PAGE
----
The Guardian newspaper reported in August 2008, that ‘Three posts expressed surprise at the criticism and lavished praise on the show. There was only one snag – the gushing paeans were written by staff at the Southbank Centre; just 75 minutes later, they were caught red-handed. A beady-eyed moderator noticed that the three rave reviews had all come from computers that shared the same IP address, the code that identifies an internet connection.’
The Southbank Centre later admitted that the three reviews had been written by their staff.
When to ignore comments
While most people will be pleased or even bemused to find that their complaint has been recognized by your museum, occasionally you might encounter someone who wishes to make a lot of noise for no real reason. The internet slang for this kind of activity is a ‘Troll’.
A Troll is less likely to make a complaint about your organisation, and more likely to try and be disruptive to your online communities, they may post off topic messages or inflammatory comments to try and deliberately provoke response.
Your starting point in dealing with a Troll, is to decide if they have a genuine point to make, or whether they are just trying to cause trouble. It is important to give them the chance to make a legitimate complaint and I would suggest that you invite them to do this via email, so that it can be dealt with officially. This is important to protect yourself from any claim that you have not given the individual a route to have their complaint heard.
If you do believe that the individual is being disruptive rather than trying to make a constructive criticism or comment then you have various ways in which you can deal with the problem depending on the social media platform.
If the trolling is taking place within a social network, then it is possible to ban a user from posting to your group, while moderation of blogs will allow you to delete any inappropriate comments before they are public.
Sometimes having a guide to acceptable behavior for community members can solve the problem, make it clear that your museum has a wide audience including children and that you can therefore not allow offensive language or vulgar comments to take place on your network.
Having these kind of guidelines also gives the community using these social networks a framework for policing itself, and you will often find that those breaking the rules will be told that they are out of line by other group members.
What to avoid
Ironically, one of the things which can cause the most negative response, is the way in which a museum is seen to deal with a complaint in the first place.
In 2009 New York Magazine art critic Jerry Saltz made a comment on Facebook about what he believed to be a very low representation of women artists on the 4th and 5th floors of MoMA. Kim Mitchell of MoMA sent Jerry Saltz a reply, which he posted on Facebook at her request.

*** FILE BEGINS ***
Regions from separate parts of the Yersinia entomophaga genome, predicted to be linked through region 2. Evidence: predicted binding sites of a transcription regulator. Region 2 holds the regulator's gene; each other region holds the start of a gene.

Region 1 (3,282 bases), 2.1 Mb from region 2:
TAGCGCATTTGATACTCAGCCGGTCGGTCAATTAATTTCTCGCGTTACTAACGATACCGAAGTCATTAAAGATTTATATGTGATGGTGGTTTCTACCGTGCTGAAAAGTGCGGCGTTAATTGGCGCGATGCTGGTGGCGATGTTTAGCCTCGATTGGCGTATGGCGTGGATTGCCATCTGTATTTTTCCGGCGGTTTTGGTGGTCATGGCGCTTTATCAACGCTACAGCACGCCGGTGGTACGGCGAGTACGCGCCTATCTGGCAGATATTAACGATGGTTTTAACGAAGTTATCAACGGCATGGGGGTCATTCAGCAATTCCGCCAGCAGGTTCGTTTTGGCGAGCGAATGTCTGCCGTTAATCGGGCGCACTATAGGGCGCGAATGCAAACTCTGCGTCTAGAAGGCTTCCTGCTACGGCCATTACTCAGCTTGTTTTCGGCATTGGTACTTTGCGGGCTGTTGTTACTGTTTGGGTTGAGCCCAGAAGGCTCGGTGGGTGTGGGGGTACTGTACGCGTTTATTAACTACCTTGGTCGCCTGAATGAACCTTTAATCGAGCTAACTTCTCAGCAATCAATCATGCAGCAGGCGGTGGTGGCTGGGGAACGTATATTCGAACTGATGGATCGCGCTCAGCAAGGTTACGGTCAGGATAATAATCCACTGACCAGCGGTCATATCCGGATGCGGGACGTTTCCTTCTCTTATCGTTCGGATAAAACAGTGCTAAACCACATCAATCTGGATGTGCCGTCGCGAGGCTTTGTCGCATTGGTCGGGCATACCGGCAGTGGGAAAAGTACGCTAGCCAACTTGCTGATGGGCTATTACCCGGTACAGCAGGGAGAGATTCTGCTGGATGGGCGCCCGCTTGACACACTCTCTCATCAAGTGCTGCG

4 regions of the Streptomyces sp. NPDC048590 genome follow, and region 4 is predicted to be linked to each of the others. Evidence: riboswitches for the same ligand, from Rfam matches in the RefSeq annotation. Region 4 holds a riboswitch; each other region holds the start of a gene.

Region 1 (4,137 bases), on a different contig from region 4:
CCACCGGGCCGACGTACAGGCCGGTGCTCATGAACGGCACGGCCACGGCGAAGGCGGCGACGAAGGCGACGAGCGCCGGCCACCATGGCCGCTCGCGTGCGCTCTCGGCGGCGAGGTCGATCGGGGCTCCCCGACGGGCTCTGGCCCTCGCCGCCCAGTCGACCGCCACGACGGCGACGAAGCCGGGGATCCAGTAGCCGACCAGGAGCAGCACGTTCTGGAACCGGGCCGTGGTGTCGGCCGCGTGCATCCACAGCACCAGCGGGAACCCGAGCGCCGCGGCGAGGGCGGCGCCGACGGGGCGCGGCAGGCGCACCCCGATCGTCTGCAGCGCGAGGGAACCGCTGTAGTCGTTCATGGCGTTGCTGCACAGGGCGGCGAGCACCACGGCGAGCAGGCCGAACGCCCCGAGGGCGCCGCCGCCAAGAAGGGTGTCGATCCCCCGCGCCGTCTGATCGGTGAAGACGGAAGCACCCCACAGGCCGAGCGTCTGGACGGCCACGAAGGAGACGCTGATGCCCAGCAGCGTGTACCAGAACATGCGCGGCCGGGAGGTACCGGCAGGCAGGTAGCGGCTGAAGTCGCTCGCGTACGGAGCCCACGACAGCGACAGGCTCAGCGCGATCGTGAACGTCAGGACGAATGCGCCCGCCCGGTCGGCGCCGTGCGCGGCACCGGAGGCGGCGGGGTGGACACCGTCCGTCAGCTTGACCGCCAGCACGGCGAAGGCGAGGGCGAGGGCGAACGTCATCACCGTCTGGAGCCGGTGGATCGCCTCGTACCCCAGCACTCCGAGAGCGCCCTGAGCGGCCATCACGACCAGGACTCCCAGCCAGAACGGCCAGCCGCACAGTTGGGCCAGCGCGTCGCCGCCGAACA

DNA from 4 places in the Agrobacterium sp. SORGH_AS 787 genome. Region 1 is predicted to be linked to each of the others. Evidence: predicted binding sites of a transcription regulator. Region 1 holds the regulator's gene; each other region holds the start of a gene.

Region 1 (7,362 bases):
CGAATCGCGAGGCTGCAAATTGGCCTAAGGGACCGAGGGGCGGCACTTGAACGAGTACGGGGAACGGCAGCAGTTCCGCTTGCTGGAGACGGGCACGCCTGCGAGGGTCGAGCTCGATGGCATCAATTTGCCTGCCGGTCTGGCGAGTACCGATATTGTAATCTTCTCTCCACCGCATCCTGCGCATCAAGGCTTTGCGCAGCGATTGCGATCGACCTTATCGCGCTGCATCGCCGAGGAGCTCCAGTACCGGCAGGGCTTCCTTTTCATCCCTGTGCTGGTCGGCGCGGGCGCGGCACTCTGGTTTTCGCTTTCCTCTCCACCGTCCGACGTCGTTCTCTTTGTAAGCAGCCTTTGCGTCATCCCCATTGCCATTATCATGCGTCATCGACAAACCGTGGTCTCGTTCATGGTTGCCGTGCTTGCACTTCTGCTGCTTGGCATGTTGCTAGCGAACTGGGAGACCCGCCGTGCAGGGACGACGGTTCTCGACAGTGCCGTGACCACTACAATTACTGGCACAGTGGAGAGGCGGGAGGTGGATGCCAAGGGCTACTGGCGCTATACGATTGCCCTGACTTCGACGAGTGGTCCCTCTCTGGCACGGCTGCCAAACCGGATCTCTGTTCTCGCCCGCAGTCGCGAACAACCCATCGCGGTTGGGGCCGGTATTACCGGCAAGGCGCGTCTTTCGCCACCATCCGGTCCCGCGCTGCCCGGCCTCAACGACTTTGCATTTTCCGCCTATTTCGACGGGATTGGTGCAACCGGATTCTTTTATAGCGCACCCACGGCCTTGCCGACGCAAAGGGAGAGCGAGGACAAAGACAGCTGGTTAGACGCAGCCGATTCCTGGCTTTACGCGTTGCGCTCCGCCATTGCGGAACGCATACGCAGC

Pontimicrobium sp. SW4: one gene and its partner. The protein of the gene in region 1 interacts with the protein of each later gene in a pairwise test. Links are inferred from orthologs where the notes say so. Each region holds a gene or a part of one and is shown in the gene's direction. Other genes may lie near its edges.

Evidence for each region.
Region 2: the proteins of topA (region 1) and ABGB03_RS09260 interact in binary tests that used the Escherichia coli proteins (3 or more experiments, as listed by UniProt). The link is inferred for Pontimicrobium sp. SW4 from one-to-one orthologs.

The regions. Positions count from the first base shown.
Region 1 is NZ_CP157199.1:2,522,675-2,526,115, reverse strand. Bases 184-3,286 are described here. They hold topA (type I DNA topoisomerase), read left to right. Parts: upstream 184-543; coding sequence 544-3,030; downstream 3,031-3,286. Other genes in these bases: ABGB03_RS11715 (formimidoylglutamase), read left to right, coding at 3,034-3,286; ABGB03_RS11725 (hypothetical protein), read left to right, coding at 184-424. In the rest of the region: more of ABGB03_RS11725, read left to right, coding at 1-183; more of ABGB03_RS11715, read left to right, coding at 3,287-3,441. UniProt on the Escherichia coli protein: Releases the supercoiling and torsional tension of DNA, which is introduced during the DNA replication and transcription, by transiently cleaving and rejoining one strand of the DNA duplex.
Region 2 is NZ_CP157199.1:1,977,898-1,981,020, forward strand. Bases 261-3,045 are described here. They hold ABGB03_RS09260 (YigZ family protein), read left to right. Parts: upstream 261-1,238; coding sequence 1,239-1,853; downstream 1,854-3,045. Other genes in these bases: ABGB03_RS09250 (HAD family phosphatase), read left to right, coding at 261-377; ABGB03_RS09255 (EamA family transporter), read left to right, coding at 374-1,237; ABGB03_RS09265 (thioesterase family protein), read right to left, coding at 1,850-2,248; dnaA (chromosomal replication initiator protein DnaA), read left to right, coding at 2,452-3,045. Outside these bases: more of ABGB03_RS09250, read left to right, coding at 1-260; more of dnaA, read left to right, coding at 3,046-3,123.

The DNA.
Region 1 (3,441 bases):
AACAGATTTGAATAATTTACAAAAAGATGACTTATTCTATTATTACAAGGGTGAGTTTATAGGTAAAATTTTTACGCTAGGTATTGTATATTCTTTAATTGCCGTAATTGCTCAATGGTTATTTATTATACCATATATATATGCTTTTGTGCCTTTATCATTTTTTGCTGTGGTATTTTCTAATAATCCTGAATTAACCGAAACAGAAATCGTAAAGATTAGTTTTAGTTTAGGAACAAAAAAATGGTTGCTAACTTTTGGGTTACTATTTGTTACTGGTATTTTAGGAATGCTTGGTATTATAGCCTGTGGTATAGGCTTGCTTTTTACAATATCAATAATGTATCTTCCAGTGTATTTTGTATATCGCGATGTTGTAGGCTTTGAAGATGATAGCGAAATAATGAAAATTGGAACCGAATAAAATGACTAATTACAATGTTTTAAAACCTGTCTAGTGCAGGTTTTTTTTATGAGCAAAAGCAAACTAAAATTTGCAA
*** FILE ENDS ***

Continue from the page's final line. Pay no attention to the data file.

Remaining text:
“Hi all, I am (Kim Mitchell) Chief Communications Officer here at MoMA. We have been following your lively discussion with great interest, as this has also been a topic of ongoing dialogue at MoMA. We welcome the participation and ideas of others in this important conversation. And yes, as Jerry knows, we do consider all the departmental galleries to represent the collection. When those spaces are factored in, there are more than 250 works by female artists on view now. Some new initiatives already under way will delve into this topic next year with the Modern Women’s Project, which will involve installations in all the collection galleries, a major publication, and a number of public programs. MoMA has a great willingness to think deeply about these issues and address them over time and to the extent that we can through our collection and the curatorial process. We hope you’ll follow these events as they develop and keep the conversation going.”
MoMA are very active across the social media space, and it isn’t surprising to see them answering criticism and trying to take part in the conversation, but rather than this comment being seen in a positive way, it drew a lot of criticism not only from those participating in the Facebook conversation, but also on Twitter and in blog posts where people commented that the reply seemed impersonal, PR-like and that the institution was not interested in being part of the conversation. Others have defended the tone of Kim’s email saying that dealing with a ’serious and contentious complaint in a less formal way would have been incredibly bold’.
The response that MoMA have recieved to Kim Mitchell’s email could be enough to put any museum off the idea of proactively responding to criticism in the social media space, if an organisation perceived to be ahead of the curb can fall fowl of the conversation, then is it safe for any institution to respond to criticism on the web.
I personally feel that responding to comments about your museum, whether they are positive or not is essential. This will show that you’re listening, that you want people’s opinions and that this will build trust and social capital in your brand with your audiences.
The majority of feedback that you find written about your organisation on social media platforms is likely to be very positive, but positive action can come out of even the most negative comment, giving a museum the knowledge it needs to keep getting better.